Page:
The Edge of Seven

Dr. Jessie Voigts's picture

The Edge of Seven is an extraordinary philanthropic organization we've just discovered - and are eager to share with our Wandering Educators. I had a chance to talk with Erin Guttenplan, Director of Edge of Seven last week, and are fully committed to sharing and supporting their work, especially in Nepal.


Edge of Seven 



WE: Please tell us about Edge of Seven...

EG: At Edge of Seven, we connect volunteers with service projects in developing countries that are designed to empower girls at the local level.  Volunteers may be building a dorm so that girls can attend high school, constructing a water supply for an entire village, or erecting biogas toilets to fuel stoves so that girls no longer have to spend hours per day searching for firewood.  The best part is that volunteers can serve abroad for a minimum of two weeks or for up to several months!  We are true believers in the philosophy that getting out and seeing the world will help people become more effective at changing it.



WE: What was the genesis of your site?

EG: Edge of Seven began about two years ago when I took off for five months to volunteer in Nepal, India, Thailand, and Cambodia.  I saw genuine need in rural parts of each country, particularly as it related to education, health and economic opportunity for girls.  Likewise, I met hundreds of volunteers who were searching for meaningful service projects where they could truly make a difference.  I saw Edge of Seven as a win/win; a way to meaningfully connect volunteers with sustainable projects driven by locals. 



WE: What does edge of seven mean?

EG: When we created the name "Edge of Seven", we liked the word "edge" because we felt that it denoted adventure.  When a volunteer is living in a rural village with a Nepali host family, digging a foundation for a school, and showering with a bucket, the phrase "living on the edge" describes the experience to a T.  Seven is the idea that we'd like to support projects on all seven continents throughout the future.  It's our vision.


Edge of Seven 



WE: How can travelers best help others, while overseas?

EG: In my humble opinion, travelers can best help others abroad through service projects.  There is quite the debate over whether it's more beneficial to send a check for $3,000 to a nonprofit like Edge of Seven that supports international projects OR to spend $3,000 on a program fee to serve for two weeks in a developing country like Nepal.  I think it's ALWAYS a better investment to spend the $3,000 on the experience because it is life-changing and will alter a volunteer's perspective on the world.  As a result of the experience, volunteers often become even stronger advocates for global social change and influence more people throughout their lives.  The key is in finding the RIGHT service project, one that genuinely addresses local need, is led by local leadership, and provides volunteer support in the form of translators, medical personnel, and housing.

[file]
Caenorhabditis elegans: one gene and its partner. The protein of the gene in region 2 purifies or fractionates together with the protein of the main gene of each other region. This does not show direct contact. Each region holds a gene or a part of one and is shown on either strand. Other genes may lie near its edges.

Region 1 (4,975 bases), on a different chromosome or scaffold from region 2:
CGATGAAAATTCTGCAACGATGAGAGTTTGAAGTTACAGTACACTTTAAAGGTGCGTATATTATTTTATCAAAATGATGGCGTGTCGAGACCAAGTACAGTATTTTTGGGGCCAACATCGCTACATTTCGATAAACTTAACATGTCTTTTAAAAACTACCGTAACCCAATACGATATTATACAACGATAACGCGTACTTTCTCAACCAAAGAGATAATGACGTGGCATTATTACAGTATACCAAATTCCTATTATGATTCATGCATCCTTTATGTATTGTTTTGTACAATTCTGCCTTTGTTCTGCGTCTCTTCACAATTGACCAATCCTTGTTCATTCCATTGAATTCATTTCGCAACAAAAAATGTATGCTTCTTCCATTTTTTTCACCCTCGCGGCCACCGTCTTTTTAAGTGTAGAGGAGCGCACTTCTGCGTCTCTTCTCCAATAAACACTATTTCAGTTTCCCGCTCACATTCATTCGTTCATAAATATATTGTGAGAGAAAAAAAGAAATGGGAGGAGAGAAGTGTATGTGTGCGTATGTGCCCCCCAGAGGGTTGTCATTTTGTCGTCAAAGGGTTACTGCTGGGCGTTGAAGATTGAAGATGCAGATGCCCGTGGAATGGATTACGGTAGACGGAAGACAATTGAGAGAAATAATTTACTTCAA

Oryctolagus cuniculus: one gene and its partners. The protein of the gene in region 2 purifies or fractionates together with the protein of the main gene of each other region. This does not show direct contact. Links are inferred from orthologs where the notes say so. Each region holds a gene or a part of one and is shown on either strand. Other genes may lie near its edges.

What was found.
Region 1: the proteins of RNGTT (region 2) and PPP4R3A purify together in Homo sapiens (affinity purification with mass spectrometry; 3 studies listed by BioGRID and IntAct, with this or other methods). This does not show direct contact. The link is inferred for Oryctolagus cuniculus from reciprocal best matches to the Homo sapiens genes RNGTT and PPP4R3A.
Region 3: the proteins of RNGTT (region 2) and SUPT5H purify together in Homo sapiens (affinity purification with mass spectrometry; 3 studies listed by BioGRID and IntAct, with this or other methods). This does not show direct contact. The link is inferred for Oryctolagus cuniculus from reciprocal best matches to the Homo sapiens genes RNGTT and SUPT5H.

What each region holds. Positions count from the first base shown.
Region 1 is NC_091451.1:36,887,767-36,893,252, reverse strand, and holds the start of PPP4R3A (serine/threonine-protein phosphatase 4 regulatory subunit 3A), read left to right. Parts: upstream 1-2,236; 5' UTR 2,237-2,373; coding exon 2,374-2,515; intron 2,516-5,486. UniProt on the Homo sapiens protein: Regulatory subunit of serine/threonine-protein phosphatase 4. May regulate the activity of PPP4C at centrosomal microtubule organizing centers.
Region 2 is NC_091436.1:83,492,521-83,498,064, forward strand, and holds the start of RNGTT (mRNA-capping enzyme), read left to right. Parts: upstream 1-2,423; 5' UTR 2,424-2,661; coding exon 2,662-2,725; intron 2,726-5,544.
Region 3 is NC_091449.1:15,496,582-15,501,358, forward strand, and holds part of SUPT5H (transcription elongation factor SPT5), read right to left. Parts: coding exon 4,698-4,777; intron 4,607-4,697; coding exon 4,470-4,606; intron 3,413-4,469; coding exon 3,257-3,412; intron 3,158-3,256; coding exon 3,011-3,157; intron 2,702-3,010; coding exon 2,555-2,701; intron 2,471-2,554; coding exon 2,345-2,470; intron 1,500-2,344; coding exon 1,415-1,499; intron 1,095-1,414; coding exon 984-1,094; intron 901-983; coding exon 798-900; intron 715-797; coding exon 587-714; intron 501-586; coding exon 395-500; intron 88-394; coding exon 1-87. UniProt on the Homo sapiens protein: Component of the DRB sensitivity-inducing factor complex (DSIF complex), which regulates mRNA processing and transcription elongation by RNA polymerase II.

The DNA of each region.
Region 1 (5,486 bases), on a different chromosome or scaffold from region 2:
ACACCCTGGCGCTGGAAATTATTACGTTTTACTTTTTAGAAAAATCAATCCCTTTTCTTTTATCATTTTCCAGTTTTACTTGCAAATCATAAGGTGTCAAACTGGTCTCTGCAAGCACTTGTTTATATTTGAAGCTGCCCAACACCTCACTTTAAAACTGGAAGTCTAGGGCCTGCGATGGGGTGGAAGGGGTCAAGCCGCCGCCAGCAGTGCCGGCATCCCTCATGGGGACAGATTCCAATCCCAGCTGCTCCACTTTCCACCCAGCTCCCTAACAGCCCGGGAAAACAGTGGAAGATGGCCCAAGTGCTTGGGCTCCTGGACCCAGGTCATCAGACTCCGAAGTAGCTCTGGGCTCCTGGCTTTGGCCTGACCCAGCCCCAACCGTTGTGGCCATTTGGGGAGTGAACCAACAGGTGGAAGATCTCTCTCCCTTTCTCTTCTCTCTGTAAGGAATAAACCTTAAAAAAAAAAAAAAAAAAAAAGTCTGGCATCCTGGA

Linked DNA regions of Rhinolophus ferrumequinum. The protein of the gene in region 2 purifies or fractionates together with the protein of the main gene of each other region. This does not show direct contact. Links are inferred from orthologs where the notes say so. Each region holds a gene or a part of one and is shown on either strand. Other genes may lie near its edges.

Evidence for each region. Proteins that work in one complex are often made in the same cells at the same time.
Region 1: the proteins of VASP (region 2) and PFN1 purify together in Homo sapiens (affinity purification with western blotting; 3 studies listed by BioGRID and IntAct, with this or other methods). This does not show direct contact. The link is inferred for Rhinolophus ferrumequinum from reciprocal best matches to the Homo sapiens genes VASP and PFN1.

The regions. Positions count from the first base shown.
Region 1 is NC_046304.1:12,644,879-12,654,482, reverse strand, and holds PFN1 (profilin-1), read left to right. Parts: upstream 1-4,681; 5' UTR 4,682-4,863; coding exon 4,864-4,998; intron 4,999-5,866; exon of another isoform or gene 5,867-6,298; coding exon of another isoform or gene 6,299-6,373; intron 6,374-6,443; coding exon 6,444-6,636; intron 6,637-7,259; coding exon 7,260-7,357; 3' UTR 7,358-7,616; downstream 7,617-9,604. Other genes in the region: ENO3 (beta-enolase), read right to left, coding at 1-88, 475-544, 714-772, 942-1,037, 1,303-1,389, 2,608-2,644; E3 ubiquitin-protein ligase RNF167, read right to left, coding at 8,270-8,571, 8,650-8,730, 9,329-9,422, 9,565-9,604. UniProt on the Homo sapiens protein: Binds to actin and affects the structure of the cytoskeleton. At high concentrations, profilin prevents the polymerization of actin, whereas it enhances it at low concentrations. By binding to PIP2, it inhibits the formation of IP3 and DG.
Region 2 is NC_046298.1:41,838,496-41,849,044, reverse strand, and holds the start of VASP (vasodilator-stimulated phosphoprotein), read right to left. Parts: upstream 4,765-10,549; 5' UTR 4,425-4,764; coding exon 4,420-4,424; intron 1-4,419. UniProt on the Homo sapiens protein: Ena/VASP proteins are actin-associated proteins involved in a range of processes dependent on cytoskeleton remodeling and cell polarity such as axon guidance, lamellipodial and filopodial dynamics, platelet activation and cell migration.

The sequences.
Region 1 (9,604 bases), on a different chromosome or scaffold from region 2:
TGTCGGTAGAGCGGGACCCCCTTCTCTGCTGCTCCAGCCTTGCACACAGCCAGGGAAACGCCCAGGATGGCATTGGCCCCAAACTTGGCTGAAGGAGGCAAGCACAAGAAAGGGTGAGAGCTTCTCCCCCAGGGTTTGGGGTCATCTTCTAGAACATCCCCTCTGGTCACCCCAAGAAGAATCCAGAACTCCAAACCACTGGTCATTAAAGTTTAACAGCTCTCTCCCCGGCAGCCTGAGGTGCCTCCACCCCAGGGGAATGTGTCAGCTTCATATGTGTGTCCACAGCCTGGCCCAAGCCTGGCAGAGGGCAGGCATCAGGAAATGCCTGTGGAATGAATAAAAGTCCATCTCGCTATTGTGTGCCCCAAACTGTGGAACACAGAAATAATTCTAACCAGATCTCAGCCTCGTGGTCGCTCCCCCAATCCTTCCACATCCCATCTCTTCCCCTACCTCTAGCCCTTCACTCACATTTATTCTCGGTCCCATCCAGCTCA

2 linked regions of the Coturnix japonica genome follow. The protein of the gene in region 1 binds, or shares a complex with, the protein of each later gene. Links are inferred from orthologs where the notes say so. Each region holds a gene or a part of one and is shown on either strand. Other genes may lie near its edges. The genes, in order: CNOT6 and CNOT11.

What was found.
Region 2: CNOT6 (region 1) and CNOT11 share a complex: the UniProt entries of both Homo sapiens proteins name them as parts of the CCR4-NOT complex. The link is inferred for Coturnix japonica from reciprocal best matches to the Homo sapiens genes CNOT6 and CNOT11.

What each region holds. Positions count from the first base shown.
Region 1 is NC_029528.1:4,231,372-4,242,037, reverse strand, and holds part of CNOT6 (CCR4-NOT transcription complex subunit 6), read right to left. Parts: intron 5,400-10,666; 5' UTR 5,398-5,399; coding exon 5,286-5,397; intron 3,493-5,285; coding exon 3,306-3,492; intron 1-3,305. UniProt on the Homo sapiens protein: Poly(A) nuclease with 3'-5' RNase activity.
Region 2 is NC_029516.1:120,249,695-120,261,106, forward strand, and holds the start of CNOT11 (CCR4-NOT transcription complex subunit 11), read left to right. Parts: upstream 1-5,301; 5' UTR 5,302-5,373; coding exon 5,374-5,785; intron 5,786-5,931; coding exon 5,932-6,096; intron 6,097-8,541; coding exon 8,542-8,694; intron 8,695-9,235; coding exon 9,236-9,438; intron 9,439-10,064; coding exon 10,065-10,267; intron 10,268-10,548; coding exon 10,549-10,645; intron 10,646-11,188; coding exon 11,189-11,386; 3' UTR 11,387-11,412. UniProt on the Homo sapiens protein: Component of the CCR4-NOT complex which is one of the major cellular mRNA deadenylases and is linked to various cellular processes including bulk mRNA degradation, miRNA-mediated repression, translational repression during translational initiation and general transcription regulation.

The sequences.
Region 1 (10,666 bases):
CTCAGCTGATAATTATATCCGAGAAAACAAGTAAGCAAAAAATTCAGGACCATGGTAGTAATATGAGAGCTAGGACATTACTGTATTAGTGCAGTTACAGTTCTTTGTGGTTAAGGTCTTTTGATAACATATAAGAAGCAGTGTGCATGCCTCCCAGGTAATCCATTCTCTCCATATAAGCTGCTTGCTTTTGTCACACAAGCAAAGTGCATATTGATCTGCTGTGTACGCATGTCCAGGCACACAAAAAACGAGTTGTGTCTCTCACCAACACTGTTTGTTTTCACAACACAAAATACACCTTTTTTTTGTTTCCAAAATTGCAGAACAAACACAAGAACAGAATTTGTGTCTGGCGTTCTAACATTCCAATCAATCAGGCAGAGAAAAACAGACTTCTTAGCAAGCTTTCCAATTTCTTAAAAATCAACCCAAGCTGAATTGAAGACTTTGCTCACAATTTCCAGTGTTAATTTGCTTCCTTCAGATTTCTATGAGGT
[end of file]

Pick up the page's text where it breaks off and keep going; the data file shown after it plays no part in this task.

WE: What are the best ways to fuse personal and global development?

EG: The best way to fuse personal and global development is to apply what you have learned.  It's easy to return from a life-changing experience and settle back into the daily grind.  The real development happens when you experience the challenges that face developing nations, a life without water, education, or healthcare, and you decide that you won't stand for it anymore.  That's when personal development crosses over into global development.  You can fundraise, screen documentaries, and create awareness at home so that others volunteer and donate.  You can work for a nonprofit, NGO, or other organization focused on global development to intervene.  You can ACT.



WE: Can you please share about your documentary, the Mountain Between Us?

EG: The Mountain Between Us is a 12 minute documentary exposing the challenges that girls face when trying to pursue education in rural Nepal. The film will document the story of two Nepali girls as they leave their villages and become the first in their families to attend higher secondary school. Despite the odds, these remarkable girls are determined to build a future for themselves and their communities. 

We are in the pre-production process right now and raising $6,000 in funds to complete shooting this May with an expected August release date.  The film will be screened in communities and film festivals across the country to bring visibility to this important issue.  If you are interested in supporting this project, whether it’s donating or sharing our trailer with at least three people, it will go a long way towards helping provide more schools and more opportunities for girls in the developing world.



WE: What projects are you working on, right now?

EG: We're currently building a hostel in the Everest Region of Nepal to house 40 girls from remote areas where higher secondary school is not accessible.  In this region, seven out of every 10 girls drops out of school after 10th grade because their village is not within walking distance of the campus and they cannot afford room and board.  We're hoping to change that.  We still have openings for volunteers on our June 28th group in Nepal for those who are ready for the adventure of a lifetime!


Edge of Seven 




WE: Is there anything else you'd like to share with us?

EG: Check us out online at!  We’d love to hear from you!



WE: Thanks so much, Erin! We are extremely impressed by your work and are looking forward to following your efforts.



All photos courtesy and copyright Edge of Seven